|HORWATH W R|
|ELLIOTT L F|
Submitted to: Plant and Soil
Publication Type: Peer Reviewed Journal
Publication Acceptance Date: 1/23/1995
Publication Date: N/A
Interpretive Summary: Composting of high C:N ratio materials such as crop residues normally requires co-composting with low C:N ratio materials to lower C:N ratios to 30:1 or less. Grass seed production residues are being composted successfully in the field using a low-input, on-farm approach without co-composting. It appears that conditions are being established for optimum lignin degradation. These results will be used to extend the application of these principles to other crop residues.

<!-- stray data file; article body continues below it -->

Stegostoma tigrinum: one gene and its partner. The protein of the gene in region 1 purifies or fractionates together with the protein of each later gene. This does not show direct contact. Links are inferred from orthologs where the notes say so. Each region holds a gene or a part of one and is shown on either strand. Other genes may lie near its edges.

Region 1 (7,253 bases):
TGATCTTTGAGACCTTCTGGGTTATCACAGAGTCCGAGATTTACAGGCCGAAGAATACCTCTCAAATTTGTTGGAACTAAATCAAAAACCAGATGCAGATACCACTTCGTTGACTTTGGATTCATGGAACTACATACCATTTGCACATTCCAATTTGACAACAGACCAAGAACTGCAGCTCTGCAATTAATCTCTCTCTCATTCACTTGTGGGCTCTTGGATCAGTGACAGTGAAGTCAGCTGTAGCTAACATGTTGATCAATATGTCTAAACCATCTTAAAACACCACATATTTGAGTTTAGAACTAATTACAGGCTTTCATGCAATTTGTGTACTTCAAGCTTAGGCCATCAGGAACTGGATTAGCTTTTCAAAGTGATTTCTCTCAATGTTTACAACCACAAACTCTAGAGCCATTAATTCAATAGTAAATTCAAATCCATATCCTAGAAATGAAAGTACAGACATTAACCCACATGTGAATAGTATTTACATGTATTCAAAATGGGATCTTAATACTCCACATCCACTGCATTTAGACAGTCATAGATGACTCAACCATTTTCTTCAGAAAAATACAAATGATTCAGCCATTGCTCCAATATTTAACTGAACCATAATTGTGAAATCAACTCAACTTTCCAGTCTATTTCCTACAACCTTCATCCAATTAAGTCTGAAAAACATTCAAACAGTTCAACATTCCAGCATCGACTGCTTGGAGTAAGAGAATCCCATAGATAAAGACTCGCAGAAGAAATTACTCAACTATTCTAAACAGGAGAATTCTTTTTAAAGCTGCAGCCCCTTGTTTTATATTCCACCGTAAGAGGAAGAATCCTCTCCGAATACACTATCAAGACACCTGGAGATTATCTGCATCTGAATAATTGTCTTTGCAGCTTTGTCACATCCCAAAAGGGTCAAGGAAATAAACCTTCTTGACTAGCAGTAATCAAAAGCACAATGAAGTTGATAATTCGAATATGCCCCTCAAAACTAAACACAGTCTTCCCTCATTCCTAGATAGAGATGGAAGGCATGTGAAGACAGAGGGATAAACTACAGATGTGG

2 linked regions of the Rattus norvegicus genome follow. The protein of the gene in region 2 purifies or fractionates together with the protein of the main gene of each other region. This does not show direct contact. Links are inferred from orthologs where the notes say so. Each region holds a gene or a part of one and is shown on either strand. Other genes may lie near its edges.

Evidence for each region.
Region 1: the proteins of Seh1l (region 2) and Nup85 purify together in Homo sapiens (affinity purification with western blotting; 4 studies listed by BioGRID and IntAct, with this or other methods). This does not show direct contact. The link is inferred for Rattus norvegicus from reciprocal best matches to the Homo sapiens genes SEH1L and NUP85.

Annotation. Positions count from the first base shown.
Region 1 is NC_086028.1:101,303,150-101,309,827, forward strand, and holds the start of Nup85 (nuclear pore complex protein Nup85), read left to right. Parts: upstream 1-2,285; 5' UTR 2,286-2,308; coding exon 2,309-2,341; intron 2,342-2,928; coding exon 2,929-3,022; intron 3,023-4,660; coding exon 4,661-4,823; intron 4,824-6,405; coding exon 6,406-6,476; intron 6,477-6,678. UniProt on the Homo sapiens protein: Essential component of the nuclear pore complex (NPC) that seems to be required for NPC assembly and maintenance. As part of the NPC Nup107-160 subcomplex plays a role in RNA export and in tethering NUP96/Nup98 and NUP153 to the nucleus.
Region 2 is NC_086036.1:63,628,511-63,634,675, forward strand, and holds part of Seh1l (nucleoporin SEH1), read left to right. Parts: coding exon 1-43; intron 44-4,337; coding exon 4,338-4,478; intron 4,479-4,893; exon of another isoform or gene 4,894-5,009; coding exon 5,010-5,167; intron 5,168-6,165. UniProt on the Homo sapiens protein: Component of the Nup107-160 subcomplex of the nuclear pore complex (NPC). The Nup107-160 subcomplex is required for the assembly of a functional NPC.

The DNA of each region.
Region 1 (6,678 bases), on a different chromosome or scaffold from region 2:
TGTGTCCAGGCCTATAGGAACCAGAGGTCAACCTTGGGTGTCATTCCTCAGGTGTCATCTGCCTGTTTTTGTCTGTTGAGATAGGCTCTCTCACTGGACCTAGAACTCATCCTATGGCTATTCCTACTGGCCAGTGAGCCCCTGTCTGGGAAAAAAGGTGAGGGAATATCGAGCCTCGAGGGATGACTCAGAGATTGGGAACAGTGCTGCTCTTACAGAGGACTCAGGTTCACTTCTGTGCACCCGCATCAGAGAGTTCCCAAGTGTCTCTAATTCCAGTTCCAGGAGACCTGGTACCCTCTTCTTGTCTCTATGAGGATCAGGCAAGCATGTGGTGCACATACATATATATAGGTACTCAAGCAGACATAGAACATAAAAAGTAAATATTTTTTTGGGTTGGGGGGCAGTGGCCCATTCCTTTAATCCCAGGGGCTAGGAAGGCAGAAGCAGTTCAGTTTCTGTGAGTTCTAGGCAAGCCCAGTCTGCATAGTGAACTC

Technical Abstract: The biochemistry of perennial rye grass straw decomposition was examined under mesophilic and thermophilic conditions. The change in straw lipids, sugars, soluble polysaccharides, cell wall polysaccharide, lignin, and element composition was determined during 45 days of laboratory incubation. Thermophilic conditions were used to examine processes occurring during composting of rye grass straw residue. The straw chemical fractions and C, H, and O content declined steadily under both temperature regimes. No change in N content was observed. Acid insoluble lignin content declined 10 percent at mesophilic and 29 percent at thermophilic conditions. Carbon analysis of the acid unsoluble lignin revealed that lignin C loss was 25 percent at mesophilic and 39 percent at thermophilic conditions. It was calculated that 94 percent of the lignin was altered based on the change in C, N, H, and O content. The oxidation of lignin and accumulation of humic substances is postulated as a reason for the change and alteration of the lignin fraction during rye grass straw decomposition. The extensive lignin decomposition provides evidence why high C-to-N ratio rye grass straw composts successfully without co-composting.